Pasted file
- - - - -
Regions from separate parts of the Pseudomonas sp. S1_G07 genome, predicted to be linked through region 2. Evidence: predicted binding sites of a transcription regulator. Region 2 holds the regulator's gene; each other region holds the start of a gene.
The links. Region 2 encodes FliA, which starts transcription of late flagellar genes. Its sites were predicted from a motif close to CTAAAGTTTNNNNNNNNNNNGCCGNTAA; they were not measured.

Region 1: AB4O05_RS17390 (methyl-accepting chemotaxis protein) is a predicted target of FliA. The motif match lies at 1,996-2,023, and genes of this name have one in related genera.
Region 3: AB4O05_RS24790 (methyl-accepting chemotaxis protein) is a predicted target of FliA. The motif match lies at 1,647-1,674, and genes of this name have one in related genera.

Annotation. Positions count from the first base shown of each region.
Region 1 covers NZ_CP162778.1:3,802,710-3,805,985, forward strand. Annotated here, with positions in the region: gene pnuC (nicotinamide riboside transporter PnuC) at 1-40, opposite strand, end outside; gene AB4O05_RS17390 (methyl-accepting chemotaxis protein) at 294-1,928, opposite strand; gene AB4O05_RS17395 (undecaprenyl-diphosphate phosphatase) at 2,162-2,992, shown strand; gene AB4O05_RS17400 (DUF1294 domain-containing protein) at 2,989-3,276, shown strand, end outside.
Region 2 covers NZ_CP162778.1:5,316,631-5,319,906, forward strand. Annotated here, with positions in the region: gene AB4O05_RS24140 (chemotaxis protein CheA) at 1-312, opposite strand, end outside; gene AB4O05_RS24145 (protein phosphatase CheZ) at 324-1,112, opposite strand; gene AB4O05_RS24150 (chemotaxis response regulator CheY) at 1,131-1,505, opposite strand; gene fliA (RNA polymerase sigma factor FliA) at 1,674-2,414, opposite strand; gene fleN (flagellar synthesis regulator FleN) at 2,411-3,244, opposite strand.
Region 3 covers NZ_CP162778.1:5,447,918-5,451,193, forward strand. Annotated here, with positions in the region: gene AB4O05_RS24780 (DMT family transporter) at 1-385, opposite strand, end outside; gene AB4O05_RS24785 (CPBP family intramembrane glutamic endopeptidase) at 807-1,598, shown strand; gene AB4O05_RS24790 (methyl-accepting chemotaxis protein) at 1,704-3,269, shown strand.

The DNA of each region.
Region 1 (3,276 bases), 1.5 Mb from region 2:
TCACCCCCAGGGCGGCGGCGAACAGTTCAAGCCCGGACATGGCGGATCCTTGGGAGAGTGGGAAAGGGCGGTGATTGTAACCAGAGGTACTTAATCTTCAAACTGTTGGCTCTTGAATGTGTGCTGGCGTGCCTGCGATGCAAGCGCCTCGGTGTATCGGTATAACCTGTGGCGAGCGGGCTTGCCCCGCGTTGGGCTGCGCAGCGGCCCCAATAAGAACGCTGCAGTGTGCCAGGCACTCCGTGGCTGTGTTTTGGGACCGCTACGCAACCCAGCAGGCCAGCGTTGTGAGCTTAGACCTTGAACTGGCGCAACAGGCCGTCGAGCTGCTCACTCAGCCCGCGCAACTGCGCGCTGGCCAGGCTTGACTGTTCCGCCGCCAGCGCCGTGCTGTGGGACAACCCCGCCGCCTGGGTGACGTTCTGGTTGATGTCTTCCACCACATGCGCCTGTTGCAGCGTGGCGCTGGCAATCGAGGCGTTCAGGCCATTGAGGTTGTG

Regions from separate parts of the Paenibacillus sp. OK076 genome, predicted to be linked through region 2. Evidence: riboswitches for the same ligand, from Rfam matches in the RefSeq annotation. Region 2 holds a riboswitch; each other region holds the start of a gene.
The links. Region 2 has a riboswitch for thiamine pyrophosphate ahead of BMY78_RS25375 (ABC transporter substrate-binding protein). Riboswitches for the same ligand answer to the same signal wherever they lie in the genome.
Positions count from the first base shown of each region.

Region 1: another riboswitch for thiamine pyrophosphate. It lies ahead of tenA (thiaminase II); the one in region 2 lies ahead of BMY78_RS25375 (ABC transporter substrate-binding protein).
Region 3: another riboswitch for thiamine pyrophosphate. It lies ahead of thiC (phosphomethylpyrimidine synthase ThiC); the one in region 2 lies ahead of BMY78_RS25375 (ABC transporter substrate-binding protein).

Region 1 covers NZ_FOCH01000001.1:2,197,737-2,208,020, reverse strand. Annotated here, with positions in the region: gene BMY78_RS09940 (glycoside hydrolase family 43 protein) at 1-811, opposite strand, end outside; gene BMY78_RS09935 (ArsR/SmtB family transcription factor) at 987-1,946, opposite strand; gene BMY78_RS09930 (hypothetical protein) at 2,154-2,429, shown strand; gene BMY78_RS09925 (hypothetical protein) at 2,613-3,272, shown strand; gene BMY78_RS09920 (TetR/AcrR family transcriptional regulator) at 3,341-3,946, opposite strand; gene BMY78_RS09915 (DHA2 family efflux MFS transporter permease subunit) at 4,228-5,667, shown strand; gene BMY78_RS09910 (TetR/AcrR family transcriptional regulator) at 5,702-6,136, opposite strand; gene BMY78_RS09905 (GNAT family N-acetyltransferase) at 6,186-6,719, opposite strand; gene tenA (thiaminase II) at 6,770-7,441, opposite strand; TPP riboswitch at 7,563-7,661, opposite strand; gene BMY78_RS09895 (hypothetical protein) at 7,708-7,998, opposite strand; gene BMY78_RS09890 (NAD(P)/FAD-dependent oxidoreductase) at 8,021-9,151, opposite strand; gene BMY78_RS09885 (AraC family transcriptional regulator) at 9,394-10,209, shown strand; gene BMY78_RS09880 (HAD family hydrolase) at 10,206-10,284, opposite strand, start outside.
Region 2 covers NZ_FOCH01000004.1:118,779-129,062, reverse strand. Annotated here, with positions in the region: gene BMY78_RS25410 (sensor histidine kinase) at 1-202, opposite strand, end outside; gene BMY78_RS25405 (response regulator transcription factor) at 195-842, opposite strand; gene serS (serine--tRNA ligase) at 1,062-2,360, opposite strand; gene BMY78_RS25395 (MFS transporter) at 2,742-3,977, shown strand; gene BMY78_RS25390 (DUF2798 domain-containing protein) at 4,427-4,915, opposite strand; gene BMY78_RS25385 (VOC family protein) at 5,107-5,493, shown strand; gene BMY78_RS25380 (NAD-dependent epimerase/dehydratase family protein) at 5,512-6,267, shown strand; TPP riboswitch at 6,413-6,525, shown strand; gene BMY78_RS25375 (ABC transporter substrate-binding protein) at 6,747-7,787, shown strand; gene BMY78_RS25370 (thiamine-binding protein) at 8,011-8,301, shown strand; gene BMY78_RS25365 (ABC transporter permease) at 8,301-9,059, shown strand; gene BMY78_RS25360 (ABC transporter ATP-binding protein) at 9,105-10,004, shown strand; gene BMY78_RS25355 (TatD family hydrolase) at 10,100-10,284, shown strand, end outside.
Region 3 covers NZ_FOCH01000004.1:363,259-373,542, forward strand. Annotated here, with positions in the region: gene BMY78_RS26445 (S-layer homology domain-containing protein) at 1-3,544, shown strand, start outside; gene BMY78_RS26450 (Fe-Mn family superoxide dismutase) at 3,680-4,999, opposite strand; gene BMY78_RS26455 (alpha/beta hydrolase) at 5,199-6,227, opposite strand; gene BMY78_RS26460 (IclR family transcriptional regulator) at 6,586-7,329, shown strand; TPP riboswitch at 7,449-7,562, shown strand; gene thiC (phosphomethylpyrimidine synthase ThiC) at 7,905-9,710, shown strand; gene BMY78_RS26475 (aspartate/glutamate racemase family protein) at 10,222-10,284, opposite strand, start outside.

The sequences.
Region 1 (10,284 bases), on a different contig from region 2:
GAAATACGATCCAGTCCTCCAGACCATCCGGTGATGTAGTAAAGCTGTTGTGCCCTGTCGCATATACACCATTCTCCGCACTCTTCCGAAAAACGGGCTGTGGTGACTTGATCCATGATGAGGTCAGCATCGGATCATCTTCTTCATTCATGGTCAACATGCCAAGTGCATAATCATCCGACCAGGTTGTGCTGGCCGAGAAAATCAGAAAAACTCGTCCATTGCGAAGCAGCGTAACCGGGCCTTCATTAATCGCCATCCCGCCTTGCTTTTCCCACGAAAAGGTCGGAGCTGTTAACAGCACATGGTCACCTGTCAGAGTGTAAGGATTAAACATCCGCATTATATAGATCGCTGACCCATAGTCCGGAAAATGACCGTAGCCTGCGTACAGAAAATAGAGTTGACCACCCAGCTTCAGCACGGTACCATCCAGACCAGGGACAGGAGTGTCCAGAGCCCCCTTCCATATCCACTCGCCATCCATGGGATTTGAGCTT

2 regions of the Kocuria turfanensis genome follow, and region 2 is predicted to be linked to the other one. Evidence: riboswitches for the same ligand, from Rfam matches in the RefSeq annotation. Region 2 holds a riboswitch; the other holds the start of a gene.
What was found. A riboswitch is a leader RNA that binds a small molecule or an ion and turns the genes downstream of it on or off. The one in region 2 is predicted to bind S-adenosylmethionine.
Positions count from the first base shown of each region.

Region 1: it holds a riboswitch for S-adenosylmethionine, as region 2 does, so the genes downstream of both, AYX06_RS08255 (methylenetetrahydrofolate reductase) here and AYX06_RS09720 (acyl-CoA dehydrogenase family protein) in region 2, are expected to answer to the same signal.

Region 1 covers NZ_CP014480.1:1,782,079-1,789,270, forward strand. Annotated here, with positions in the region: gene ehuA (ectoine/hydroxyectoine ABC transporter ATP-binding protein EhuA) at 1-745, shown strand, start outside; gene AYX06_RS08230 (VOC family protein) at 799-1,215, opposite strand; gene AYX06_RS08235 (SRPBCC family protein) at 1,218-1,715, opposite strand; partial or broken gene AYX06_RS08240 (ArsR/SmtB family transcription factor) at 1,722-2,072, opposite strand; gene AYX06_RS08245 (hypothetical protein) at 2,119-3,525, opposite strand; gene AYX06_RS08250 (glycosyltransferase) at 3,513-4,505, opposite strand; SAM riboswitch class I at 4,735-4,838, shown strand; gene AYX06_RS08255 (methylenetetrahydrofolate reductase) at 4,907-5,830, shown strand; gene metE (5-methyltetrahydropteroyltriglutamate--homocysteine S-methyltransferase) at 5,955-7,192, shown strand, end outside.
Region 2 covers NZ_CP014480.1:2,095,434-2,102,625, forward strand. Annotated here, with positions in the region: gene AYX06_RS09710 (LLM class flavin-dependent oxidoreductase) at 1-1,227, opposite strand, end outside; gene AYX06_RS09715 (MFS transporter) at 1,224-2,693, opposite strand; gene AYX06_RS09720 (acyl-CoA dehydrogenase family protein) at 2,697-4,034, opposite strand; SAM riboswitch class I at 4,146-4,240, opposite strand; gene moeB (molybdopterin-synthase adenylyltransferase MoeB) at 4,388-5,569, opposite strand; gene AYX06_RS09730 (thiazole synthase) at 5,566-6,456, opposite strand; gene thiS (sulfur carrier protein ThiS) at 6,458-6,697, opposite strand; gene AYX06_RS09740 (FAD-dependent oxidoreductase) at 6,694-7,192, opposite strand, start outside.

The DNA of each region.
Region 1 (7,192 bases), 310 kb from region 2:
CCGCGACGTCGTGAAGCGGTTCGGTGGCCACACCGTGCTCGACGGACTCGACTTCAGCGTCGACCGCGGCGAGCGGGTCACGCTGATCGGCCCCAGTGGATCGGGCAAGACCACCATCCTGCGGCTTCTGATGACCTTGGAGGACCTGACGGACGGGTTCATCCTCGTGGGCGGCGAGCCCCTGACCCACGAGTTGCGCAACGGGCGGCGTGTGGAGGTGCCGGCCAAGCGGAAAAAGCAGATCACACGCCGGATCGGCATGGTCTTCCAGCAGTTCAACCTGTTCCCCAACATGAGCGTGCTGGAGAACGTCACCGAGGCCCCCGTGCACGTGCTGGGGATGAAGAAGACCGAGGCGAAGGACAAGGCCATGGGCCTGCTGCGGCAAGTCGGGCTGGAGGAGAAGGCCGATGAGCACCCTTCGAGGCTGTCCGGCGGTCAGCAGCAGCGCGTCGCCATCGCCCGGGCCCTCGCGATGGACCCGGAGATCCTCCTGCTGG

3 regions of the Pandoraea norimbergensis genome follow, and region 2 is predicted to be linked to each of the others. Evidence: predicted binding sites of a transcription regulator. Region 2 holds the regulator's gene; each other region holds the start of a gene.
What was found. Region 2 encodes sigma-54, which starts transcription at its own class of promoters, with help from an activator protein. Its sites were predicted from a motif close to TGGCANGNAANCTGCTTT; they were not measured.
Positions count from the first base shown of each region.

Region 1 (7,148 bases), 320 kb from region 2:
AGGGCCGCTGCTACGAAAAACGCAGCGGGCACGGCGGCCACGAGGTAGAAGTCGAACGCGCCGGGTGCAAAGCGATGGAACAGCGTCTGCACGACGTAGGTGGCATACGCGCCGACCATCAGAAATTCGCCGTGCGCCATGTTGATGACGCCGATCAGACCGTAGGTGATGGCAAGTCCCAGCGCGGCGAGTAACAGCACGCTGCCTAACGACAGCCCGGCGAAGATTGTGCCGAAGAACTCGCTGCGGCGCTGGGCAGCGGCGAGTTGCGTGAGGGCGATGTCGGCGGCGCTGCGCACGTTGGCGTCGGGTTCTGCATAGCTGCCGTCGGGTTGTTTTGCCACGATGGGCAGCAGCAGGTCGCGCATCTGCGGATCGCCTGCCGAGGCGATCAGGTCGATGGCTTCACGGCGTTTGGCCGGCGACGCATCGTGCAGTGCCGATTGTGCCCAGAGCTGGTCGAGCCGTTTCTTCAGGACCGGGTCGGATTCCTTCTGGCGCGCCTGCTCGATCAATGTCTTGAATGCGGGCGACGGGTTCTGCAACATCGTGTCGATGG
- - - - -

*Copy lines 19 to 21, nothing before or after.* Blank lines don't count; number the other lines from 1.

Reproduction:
Region 3 covers NZ_FOCH01000004.1:363,259-373,542, forward strand. Annotated here, with positions in the region: gene BMY78_RS26445 (S-layer homology domain-containing protein) at 1-3,544, shown strand, start outside; gene BMY78_RS26450 (Fe-Mn family superoxide dismutase) at 3,680-4,999, opposite strand; gene BMY78_RS26455 (alpha/beta hydrolase) at 5,199-6,227, opposite strand; gene BMY78_RS26460 (IclR family transcriptional regulator) at 6,586-7,329, shown strand; TPP riboswitch at 7,449-7,562, shown strand; gene thiC (phosphomethylpyrimidine synthase ThiC) at 7,905-9,710, shown strand; gene BMY78_RS26475 (aspartate/glutamate racemase family protein) at 10,222-10,284, opposite strand, start outside.

The sequences.
Region 1 (10,284 bases), on a different contig from region 2: